Up North identified the person it believes to be the cooperating witness in this case. It argues that the details the government now wishes to keep under seal were revealed by the FBI agents who executed the search warrant. In addition, the news that FBI agents conducted searches which shut down two silage bag operations has circulated throughout the small silage bag industry. To the extent that any witnesses might tailor their testimony, those persons have already done so. Finally, Up North contends that, unlike the violent or drug-related crime conspiracy investigations, the government's investigation in this matter simply doesn't involve a serious threat to any likely witnesses, either by way of harassment, threats, or intimidation.

Up North also argues that the government's reference to the secrecy of grand jury proceedings is also without merit. Here, the search warrants were issued independent of the grand jury process, and the government has given no specifics on what information refers or relates to grand jury proceedings.

The government here has claimed a compelling need for secrecy because disclosure would harm an investigation into criminal activities. A grand jury has been convened and is investigating the charges. The government has asserted that potential witnesses may alter their testimony, cooperating witnesses may be harassed or intimidated, and the scope and focus of the grand jury investigation would be revealed to the targets of that investigation.

This court finds that the government has failed to make a specific showing of compelling need for an extension of the sealing order. The government's claim of a compelling need to keep the court's records secret amounts to nothing more than conclusory allegations which would require the sealing of search warrants in nearly every criminal investigation.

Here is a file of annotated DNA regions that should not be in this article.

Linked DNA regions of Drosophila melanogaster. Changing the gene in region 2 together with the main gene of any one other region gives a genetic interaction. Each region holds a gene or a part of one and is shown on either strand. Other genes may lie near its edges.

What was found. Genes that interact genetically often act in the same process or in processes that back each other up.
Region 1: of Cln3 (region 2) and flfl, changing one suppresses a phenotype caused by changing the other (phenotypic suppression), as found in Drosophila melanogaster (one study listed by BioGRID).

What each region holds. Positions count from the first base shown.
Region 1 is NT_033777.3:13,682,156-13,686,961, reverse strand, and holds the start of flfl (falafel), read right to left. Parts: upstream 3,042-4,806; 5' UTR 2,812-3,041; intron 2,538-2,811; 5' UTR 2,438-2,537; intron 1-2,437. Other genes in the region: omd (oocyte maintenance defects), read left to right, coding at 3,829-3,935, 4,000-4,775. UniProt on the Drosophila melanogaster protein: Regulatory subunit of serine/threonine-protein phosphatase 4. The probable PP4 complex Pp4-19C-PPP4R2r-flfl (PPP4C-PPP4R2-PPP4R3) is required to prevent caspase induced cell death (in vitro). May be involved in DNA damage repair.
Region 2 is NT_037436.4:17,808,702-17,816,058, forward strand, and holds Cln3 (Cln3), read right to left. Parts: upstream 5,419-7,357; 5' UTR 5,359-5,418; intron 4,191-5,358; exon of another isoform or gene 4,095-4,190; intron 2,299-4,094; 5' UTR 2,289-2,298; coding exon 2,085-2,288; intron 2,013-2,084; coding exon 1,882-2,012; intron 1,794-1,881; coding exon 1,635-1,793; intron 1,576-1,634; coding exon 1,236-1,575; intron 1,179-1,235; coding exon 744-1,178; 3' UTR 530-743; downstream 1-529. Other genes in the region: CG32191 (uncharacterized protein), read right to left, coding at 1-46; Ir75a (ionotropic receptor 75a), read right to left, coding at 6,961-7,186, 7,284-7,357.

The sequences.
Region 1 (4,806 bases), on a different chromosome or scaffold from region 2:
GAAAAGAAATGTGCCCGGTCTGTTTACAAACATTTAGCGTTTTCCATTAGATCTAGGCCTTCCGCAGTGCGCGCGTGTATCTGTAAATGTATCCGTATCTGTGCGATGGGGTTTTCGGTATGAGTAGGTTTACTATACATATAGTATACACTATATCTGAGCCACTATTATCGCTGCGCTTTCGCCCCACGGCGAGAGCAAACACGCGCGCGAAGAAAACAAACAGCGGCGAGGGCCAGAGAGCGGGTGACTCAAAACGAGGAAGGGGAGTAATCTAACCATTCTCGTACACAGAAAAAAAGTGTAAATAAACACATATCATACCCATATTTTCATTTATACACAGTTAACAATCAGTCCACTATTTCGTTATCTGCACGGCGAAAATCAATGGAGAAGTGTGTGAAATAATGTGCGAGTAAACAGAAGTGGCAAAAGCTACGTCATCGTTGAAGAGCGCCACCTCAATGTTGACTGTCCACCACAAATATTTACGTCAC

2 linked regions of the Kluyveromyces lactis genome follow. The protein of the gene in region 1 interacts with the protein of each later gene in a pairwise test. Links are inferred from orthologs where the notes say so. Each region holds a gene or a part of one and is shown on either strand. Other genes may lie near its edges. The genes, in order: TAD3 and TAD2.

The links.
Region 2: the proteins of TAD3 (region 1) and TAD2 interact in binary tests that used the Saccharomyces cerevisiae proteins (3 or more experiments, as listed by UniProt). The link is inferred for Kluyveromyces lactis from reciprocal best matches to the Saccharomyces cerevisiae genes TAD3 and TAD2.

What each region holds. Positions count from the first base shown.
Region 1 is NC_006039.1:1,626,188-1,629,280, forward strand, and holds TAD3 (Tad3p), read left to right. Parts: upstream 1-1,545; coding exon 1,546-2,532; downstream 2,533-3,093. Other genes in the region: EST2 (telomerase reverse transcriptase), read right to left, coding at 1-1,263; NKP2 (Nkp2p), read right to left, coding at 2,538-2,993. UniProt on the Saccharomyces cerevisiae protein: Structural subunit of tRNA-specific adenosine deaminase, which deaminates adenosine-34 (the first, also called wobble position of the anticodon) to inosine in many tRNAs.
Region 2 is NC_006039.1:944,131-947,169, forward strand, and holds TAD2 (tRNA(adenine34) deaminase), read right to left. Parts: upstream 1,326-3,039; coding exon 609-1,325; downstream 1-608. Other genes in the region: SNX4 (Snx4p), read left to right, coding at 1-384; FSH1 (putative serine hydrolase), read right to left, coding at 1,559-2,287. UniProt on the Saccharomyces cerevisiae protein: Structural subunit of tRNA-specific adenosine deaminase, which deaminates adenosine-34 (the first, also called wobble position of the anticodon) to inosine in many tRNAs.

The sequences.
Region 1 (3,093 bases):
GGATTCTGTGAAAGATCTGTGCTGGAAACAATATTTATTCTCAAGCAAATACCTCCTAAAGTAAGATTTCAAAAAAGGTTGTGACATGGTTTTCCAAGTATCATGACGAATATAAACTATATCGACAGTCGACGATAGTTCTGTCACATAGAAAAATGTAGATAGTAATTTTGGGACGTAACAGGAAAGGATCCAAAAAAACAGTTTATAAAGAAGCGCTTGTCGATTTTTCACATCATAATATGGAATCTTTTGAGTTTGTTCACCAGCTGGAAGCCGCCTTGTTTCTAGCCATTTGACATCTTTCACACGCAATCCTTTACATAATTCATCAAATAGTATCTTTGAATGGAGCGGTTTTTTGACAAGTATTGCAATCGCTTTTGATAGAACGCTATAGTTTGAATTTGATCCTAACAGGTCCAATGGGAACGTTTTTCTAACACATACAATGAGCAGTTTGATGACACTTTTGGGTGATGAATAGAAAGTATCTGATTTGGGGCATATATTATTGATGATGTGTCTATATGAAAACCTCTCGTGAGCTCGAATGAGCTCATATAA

The grand jury's investigation in this matter has continued beyond the date the search warrant was executed. The same will be true in nearly every criminal case in which search warrants are issued. Although the government contends that witnesses might somehow tailor their grand jury testimony if the contents of the search warrant affidavit was revealed, the court is unpersuaded that this speculative fear requires the extraordinary measure of sealing the court's records for a period of nine months.

Based upon all the files, records, and proceedings herein,

IT IS HEREBY ORDERED that:

1. The government's motion to continue sealing the search warrant, application, the affidavit, and all other accompanying pleadings and docket papers is hereby DENIED. The court's order from the bench that the records remain sealed until the court ruled upon the motion is hereby vacated.

NOTES

[1] For example, public access to judicial proceedings promotes respect for the justice system and acts as a watchdog over judicial proceedings. Press-Enterprise, supra, at 12, 106 S. Ct. at 2742; Nixon, supra, at 598, 98 S. Ct. at 1312.

[2] 18 U.S.C. sec. 2510 et seq. (governing the interception and disclosure of wire transmissions and the use of the communications made by those transmissions).

[3] In Shea v. Gabriel, 520 F.2d 879 (1st Cir.1975), the court considered a motion for return of property under Rule 41(e). The person whose property was seized asked for return of his property, for suppression of the evidence, and for the court to unseal the search warrant and supporting documents. The trial court examined the affidavit in camera, and denied the motion in its entirety.

The appeals court affirmed. The court held it had no jurisdiction over the motion insofar as it was to suppress evidence, because it was not a final, appealable decision. It considered the motion solely as one for return of property. The court concluded that where property was seized pursuant to a search warrant, and no criminal charges had yet been brought, the government's interest in the secrecy of the ongoing criminal investigation outweighed the right of the person whose property was seized to the return of the property.